Vox politics reporter needs remedial civics class
December 21, 2021
In this season of goodwill to all we’d like to suggest that Vox send its politics reporter to a high school civics class. He’s either missed his own, fallen asleep during it, or is trying to mislead those who did both.
The reporter’s complaint in a recent piece is that the Senate is undemocratic. Well, yes, the United States is a constitutional republic, which means that it doesn’t have direct democracy.
“The American people elected Biden by a comfortable margin in 2020, and they also voted to give him a Senate majority that is large enough to enact his agenda,” the piece said. “That agenda is now on the ropes, not because the American people voted against it, but because the results in Senate elections bear little resemblance to the will of the people. “
The argument is not that specific Senate elections were stolen, but that the number of votes for each senator differs. Well, yes — that was the point of the system. The Founding Fathers were well aware of the dangers of simple, immediate, direct democracy. A fad can sweep through a population and the law be changed injudiciously. So the system must be able to change the law, but the more important the law that is to be changed, the more difficult it should be to do so.
Minor changes can pass through simply. Major ones are difficult. The Constitution itself is difficult but not impossible to change precisely because it is important that certain things are above the immediate will of the people.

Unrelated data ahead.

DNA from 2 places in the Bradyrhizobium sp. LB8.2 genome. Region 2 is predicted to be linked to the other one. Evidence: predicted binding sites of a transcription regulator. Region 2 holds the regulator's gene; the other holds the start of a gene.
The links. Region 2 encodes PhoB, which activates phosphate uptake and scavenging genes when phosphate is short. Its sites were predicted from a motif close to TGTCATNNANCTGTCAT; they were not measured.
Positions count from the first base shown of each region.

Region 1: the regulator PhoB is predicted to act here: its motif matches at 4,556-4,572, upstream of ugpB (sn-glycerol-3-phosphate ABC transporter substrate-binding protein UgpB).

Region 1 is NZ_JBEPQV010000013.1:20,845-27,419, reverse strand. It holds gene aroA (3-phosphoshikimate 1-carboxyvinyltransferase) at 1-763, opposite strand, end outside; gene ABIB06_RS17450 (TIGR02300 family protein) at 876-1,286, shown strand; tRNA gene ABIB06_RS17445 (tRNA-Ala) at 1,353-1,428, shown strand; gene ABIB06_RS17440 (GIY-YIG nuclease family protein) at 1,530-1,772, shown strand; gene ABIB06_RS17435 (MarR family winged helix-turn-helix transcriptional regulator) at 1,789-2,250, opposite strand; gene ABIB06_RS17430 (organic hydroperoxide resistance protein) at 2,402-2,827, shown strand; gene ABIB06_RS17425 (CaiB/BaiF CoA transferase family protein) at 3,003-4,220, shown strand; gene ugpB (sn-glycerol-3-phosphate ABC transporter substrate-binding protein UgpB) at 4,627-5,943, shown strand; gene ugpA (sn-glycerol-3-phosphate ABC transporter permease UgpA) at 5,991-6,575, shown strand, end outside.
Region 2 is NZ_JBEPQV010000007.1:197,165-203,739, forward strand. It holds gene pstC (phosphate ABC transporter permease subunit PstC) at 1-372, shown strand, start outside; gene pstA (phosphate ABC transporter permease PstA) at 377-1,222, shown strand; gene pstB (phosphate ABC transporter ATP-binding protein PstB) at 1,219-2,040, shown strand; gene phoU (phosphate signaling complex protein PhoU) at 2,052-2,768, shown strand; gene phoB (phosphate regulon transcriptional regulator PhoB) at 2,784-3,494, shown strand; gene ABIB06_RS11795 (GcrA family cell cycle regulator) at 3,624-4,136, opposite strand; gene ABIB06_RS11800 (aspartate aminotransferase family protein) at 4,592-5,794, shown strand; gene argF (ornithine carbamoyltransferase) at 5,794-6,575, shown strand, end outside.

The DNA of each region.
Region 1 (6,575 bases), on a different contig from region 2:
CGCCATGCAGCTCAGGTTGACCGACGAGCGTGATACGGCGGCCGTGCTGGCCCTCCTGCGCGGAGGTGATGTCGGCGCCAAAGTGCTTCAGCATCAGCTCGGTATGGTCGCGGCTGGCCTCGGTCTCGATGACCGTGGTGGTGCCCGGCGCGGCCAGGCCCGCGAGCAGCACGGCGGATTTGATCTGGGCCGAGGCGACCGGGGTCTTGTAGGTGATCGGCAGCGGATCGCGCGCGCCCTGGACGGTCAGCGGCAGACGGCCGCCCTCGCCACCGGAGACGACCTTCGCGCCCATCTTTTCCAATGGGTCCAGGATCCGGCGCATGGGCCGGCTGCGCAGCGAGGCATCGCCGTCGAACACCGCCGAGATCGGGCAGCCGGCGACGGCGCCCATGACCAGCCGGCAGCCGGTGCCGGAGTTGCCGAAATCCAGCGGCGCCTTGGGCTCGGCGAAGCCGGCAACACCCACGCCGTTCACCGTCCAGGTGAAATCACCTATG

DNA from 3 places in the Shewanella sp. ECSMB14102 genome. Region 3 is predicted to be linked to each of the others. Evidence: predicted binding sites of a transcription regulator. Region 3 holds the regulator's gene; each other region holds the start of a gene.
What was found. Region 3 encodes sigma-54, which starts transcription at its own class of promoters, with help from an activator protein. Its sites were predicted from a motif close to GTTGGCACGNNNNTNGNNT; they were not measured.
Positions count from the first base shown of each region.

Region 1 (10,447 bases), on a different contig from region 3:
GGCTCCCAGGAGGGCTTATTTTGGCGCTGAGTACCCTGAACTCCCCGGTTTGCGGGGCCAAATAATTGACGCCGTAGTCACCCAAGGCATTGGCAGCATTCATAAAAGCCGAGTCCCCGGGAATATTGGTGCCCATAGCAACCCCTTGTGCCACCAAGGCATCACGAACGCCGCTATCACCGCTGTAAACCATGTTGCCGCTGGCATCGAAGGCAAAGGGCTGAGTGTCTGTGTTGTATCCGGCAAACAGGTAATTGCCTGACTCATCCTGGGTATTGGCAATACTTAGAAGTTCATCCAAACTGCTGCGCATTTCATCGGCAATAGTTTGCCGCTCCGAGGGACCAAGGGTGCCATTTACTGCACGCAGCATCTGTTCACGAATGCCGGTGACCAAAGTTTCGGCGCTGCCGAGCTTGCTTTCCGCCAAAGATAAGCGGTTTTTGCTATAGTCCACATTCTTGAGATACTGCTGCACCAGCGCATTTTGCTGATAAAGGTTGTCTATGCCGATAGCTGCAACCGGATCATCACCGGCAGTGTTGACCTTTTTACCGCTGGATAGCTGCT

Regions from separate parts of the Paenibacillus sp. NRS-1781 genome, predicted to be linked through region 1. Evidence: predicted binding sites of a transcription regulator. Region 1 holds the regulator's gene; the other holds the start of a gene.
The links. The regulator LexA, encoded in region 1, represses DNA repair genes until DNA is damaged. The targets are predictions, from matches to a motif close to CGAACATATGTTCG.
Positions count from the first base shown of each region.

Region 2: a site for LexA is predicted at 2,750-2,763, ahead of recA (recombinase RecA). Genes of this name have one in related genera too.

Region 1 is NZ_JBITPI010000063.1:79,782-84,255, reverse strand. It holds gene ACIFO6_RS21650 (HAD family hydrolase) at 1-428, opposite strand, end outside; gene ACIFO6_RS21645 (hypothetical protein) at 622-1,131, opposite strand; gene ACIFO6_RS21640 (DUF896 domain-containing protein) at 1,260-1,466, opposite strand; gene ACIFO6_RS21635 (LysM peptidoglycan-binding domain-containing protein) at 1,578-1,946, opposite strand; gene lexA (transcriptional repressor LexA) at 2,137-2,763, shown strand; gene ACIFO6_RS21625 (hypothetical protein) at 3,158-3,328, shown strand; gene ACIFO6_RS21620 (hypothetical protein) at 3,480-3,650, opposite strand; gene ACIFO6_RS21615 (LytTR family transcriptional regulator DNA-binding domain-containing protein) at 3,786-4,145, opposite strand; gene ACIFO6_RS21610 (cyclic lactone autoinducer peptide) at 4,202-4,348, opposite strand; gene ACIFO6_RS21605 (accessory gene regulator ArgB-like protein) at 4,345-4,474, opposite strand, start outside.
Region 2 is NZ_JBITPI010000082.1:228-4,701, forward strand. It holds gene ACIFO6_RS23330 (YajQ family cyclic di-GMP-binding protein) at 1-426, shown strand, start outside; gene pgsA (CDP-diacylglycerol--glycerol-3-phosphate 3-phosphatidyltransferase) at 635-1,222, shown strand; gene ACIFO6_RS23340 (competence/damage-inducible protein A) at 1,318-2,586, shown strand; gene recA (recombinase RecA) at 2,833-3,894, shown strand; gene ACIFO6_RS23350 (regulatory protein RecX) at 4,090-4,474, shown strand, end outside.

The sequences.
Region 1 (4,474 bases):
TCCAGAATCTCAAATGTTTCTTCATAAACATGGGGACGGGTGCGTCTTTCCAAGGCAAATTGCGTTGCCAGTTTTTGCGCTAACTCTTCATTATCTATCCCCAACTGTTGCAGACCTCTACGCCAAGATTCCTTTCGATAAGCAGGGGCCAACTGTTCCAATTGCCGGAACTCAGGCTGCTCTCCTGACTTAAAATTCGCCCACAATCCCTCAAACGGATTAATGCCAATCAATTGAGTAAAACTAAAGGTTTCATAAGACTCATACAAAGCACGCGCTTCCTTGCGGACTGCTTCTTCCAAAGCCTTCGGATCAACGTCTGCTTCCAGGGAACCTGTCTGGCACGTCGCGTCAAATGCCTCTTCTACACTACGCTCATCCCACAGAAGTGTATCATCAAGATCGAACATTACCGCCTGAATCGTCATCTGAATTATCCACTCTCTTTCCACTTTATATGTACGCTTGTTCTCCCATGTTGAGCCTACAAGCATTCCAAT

The Senate is a part of this. The House of Representatives is allocated (near exactly) purely by population. The Senate is supposed to be – not by chance, but is supposed to be – above that. Don’t forget that it used to be State Legislatures that appointed, not state voters who decided. That’s also why the election of that house is staggered. So that no Senate will be elected in the one year and so be subject to that same sweep of some fad through the electorate.
The system is built to be able to change matters, yes. But to do so slowly and in a considered manner. Which it is doing with Build Back Better, of course, as the backers of the changes themselves insist they are radical changes to current society. They think they only have this one chance to get those changes through too.
This is exactly what the current system is designed to stop – large changes being made in one small window of electoral time. If large changes really are widely supported then they will gain that support over the necessary electoral cycles to come to fruition. If they don’t then maybe major changes shouldn’t happen.
Vox is around the No. 100 news and media site currently. It gains nearly 20 million site visits a month and is an important part of the media landscape.
This is why we do say that perhaps their politics reporter should audit a high school civics class. The complaint is about the very purpose of the system’s construction. Yes, of course, the Senate is undemocratic — it’s supposed to be. It’s there as a block upon electoral hysteria.